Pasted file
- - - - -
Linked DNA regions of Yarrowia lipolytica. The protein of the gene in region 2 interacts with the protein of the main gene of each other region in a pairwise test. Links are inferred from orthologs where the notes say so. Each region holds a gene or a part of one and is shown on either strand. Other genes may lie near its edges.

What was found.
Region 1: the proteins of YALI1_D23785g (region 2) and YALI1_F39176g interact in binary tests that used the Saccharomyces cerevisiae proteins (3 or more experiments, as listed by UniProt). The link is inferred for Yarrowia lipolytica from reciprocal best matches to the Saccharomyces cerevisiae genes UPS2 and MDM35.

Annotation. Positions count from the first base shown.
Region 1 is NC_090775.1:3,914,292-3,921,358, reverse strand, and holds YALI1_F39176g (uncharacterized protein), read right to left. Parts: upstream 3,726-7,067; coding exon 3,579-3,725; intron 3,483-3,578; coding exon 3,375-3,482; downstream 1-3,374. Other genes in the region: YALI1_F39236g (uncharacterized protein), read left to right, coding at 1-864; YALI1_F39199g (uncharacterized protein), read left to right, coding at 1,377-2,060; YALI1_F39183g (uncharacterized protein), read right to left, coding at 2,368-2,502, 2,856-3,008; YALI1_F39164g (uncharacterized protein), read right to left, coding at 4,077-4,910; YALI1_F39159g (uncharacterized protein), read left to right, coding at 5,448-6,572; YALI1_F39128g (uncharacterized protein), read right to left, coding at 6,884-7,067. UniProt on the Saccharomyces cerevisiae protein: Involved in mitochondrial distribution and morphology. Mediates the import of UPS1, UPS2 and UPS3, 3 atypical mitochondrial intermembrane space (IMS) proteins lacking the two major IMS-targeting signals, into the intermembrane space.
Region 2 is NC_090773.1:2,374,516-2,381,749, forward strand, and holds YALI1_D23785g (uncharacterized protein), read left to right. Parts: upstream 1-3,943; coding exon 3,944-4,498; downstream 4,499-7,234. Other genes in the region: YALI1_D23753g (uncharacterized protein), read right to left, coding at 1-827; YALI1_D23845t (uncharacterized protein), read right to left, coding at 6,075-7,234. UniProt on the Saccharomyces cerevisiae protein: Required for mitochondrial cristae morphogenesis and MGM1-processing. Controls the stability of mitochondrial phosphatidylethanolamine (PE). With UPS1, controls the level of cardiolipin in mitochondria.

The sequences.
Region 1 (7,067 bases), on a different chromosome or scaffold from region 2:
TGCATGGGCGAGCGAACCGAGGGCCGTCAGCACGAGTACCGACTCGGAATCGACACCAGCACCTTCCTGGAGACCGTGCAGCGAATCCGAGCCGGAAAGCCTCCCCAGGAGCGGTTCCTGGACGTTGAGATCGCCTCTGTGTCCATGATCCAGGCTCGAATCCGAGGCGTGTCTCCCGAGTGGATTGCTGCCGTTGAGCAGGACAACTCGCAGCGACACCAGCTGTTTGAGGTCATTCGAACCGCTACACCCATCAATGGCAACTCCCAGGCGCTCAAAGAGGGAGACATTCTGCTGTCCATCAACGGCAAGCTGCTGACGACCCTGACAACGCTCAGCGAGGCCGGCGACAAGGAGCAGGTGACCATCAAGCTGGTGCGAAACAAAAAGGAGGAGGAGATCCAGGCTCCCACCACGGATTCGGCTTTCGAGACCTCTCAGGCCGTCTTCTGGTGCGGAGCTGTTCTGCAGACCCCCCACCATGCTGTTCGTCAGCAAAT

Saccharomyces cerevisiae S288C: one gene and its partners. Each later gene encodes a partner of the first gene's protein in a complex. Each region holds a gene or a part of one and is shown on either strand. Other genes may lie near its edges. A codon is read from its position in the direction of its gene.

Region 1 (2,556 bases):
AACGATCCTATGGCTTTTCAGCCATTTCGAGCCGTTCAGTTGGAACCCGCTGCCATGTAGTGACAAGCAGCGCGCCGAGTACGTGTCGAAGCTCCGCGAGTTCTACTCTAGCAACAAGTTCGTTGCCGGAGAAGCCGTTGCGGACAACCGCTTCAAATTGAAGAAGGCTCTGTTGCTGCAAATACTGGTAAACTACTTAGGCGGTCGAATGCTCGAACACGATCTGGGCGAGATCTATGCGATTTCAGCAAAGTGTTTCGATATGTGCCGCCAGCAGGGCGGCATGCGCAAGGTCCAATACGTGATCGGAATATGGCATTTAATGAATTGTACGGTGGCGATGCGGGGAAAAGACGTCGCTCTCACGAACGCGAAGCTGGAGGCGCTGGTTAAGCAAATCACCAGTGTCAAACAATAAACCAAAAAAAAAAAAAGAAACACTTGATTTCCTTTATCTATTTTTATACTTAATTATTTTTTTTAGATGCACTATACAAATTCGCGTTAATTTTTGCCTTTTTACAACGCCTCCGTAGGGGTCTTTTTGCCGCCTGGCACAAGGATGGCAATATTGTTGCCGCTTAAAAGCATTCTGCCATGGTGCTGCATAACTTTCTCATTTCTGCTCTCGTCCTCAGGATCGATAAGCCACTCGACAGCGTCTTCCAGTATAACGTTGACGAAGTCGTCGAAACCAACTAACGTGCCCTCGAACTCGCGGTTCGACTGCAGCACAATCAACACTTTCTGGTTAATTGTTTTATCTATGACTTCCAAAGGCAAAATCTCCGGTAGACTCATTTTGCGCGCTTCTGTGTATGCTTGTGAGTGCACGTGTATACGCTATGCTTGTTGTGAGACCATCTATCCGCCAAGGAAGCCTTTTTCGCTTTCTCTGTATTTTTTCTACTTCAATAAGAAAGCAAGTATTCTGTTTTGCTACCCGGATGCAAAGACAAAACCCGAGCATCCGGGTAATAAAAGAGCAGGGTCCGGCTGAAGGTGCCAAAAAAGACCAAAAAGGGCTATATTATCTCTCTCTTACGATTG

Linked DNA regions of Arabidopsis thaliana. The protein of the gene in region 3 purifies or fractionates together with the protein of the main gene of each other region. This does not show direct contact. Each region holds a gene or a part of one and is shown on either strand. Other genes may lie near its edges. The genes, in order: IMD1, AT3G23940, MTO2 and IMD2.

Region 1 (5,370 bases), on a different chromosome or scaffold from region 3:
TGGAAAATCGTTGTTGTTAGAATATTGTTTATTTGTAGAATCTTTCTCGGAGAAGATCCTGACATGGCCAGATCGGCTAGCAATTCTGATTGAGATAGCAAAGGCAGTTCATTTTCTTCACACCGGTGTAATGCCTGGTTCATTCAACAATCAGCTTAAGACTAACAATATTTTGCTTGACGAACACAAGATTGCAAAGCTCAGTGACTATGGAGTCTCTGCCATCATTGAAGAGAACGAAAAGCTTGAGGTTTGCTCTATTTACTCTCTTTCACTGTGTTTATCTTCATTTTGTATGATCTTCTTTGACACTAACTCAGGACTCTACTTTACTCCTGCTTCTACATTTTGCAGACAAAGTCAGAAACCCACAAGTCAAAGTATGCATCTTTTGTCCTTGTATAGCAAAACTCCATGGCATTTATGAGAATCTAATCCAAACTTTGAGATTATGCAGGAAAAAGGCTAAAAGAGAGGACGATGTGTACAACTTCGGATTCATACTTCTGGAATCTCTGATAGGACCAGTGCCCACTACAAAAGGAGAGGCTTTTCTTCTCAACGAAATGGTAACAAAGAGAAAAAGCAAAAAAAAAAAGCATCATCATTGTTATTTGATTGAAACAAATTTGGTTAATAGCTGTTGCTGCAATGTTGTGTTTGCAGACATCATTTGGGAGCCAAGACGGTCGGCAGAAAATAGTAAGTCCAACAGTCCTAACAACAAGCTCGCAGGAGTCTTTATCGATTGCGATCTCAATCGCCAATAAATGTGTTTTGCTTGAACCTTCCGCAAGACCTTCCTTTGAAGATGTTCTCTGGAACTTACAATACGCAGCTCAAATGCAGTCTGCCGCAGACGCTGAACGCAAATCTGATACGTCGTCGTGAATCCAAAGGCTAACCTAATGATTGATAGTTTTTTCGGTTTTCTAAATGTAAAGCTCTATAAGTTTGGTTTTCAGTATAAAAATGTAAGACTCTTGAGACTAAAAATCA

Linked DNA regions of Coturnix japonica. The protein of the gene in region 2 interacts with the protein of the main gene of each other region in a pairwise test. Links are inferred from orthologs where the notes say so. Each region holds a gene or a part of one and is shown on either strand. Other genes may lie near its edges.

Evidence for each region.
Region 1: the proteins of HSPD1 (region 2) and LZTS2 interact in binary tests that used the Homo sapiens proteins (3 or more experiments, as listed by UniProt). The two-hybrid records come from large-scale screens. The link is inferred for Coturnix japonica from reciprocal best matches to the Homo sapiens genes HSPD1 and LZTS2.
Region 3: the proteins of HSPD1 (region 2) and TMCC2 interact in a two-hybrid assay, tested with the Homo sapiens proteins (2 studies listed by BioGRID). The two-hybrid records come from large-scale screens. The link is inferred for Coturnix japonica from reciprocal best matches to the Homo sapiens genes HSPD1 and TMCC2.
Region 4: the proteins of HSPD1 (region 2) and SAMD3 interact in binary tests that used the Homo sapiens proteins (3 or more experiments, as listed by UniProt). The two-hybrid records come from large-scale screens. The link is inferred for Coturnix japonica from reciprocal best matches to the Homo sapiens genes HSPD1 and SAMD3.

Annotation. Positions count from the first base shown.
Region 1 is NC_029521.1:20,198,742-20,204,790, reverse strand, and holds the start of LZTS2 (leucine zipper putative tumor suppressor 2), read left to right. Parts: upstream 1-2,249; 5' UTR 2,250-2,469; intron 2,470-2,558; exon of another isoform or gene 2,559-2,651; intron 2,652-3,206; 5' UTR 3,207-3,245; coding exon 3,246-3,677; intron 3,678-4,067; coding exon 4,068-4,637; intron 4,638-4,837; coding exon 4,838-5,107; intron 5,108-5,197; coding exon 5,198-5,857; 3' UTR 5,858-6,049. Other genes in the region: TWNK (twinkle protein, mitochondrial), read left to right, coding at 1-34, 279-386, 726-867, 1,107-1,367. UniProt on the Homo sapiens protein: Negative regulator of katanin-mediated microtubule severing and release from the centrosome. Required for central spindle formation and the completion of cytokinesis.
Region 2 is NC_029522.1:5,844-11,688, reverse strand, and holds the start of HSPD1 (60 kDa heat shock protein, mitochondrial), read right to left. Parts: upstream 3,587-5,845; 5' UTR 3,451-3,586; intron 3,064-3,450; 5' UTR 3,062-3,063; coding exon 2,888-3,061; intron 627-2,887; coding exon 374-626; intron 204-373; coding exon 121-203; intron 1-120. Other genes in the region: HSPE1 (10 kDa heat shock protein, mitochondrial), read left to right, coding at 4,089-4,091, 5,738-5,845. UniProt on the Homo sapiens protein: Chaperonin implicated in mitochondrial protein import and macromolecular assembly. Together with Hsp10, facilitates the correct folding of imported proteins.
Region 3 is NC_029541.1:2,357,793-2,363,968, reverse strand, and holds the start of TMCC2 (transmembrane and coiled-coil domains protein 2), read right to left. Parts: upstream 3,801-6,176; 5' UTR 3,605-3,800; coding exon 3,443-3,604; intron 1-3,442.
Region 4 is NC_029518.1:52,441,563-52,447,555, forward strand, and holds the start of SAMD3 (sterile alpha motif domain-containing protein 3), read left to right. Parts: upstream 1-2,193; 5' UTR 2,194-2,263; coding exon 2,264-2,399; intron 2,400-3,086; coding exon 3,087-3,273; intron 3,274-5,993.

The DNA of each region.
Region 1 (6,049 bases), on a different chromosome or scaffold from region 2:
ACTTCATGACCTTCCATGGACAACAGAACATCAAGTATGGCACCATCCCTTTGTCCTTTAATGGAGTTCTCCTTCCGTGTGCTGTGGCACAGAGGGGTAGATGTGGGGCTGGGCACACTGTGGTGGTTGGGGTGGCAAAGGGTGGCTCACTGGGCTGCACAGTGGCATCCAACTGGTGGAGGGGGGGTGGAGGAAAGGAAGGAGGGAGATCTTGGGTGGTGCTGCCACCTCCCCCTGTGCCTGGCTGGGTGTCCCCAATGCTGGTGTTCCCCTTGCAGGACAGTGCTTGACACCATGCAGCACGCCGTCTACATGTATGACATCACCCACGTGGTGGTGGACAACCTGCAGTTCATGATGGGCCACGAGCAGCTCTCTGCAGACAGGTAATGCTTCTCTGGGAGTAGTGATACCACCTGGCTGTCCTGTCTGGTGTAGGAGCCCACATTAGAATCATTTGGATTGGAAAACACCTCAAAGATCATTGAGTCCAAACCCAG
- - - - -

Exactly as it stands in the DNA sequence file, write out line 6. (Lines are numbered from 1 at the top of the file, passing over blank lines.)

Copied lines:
Region 2 is NC_090773.1:2,374,516-2,381,749, forward strand, and holds YALI1_D23785g (uncharacterized protein), read left to right. Parts: upstream 1-3,943; coding exon 3,944-4,498; downstream 4,499-7,234. Other genes in the region: YALI1_D23753g (uncharacterized protein), read right to left, coding at 1-827; YALI1_D23845t (uncharacterized protein), read right to left, coding at 6,075-7,234. UniProt on the Saccharomyces cerevisiae protein: Required for mitochondrial cristae morphogenesis and MGM1-processing. Controls the stability of mitochondrial phosphatidylethanolamine (PE). With UPS1, controls the level of cardiolipin in mitochondria.